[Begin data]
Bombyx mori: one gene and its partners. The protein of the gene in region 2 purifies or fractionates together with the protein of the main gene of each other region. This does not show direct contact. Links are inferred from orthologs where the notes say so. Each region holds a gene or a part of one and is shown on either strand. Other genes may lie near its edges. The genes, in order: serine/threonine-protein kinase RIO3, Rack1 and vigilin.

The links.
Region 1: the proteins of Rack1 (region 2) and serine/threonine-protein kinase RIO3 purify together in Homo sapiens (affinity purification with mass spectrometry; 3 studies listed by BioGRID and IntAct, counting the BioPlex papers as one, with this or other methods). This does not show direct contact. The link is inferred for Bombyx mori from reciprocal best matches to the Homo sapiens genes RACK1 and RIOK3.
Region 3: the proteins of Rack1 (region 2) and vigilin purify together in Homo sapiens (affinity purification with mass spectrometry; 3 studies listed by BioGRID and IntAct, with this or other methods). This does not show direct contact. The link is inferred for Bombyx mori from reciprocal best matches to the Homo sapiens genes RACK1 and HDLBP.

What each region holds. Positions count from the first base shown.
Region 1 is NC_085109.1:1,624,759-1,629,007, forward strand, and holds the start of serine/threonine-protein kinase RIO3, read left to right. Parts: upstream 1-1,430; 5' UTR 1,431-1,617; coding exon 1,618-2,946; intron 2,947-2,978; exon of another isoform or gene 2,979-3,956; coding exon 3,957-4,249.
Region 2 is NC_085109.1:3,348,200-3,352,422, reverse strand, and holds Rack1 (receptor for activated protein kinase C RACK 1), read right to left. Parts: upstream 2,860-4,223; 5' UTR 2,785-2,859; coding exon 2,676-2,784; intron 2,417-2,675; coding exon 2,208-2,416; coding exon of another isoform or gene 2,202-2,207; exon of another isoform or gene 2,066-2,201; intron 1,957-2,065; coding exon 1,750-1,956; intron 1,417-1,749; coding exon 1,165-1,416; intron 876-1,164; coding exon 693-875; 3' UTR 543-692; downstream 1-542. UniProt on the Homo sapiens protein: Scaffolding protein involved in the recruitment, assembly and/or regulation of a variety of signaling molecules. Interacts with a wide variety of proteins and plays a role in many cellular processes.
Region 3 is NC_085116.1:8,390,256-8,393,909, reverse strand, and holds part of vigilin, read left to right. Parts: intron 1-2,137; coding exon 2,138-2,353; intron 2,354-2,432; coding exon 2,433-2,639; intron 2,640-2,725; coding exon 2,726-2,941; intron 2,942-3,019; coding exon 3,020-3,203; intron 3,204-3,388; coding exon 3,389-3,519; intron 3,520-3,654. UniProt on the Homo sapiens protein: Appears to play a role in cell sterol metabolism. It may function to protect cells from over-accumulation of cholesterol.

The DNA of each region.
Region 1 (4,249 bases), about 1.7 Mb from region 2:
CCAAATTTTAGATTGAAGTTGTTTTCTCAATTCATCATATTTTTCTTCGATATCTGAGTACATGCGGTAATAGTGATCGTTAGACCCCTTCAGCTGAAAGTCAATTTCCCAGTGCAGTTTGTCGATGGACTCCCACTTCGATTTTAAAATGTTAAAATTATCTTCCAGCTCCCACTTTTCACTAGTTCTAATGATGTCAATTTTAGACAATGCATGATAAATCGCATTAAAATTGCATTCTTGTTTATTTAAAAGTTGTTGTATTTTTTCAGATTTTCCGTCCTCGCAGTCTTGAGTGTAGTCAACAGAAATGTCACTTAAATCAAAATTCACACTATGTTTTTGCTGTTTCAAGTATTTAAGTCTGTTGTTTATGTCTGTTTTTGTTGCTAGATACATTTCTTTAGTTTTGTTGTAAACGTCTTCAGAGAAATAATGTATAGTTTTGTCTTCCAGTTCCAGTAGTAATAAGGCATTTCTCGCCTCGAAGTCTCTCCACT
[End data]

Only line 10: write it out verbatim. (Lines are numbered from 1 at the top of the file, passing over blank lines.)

Region 1 (4,249 bases), about 1.7 Mb from region 2: